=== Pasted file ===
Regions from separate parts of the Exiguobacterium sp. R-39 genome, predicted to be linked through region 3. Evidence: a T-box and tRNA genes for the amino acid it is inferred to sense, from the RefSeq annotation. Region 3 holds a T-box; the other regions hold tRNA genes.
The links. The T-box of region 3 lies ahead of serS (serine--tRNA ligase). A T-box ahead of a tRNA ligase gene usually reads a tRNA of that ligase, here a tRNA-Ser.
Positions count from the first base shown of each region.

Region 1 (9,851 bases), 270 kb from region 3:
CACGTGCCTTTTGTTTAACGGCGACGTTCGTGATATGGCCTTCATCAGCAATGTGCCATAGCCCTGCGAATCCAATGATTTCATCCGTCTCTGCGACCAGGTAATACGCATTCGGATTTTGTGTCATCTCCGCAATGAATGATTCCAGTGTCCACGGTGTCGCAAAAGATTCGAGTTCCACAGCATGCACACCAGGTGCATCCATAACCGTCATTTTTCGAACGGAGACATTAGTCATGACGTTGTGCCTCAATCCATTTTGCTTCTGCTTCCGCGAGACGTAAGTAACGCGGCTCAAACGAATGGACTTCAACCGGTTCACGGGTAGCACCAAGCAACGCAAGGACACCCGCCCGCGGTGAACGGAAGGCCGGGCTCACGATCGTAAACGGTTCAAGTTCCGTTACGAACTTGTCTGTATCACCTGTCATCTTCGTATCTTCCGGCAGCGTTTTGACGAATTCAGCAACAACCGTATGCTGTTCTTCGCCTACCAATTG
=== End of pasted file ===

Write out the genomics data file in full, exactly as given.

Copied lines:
Regions from separate parts of the Exiguobacterium sp. R-39 genome, predicted to be linked through region 3. Evidence: a T-box and tRNA genes for the amino acid it is inferred to sense, from the RefSeq annotation. Region 3 holds a T-box; the other regions hold tRNA genes.
The links. The T-box of region 3 lies ahead of serS (serine--tRNA ligase). A T-box ahead of a tRNA ligase gene usually reads a tRNA of that ligase, here a tRNA-Ser.
Positions count from the first base shown of each region.

Region 1 (9,851 bases), 270 kb from region 3:
CACGTGCCTTTTGTTTAACGGCGACGTTCGTGATATGGCCTTCATCAGCAATGTGCCATAGCCCTGCGAATCCAATGATTTCATCCGTCTCTGCGACCAGGTAATACGCATTCGGATTTTGTGTCATCTCCGCAATGAATGATTCCAGTGTCCACGGTGTCGCAAAAGATTCGAGTTCCACAGCATGCACACCAGGTGCATCCATAACCGTCATTTTTCGAACGGAGACATTAGTCATGACGTTGTGCCTCAATCCATTTTGCTTCTGCTTCCGCGAGACGTAAGTAACGCGGCTCAAACGAATGGACTTCAACCGGTTCACGGGTAGCACCAAGCAACGCAAGGACACCCGCCCGCGGTGAACGGAAGGCCGGGCTCACGATCGTAAACGGTTCAAGTTCCGTTACGAACTTGTCTGTATCACCTGTCATCTTCGTATCTTCCGGCAGCGTTTTGACGAATTCAGCAACAACCGTATGCTGTTCTTCGCCTACCAATTG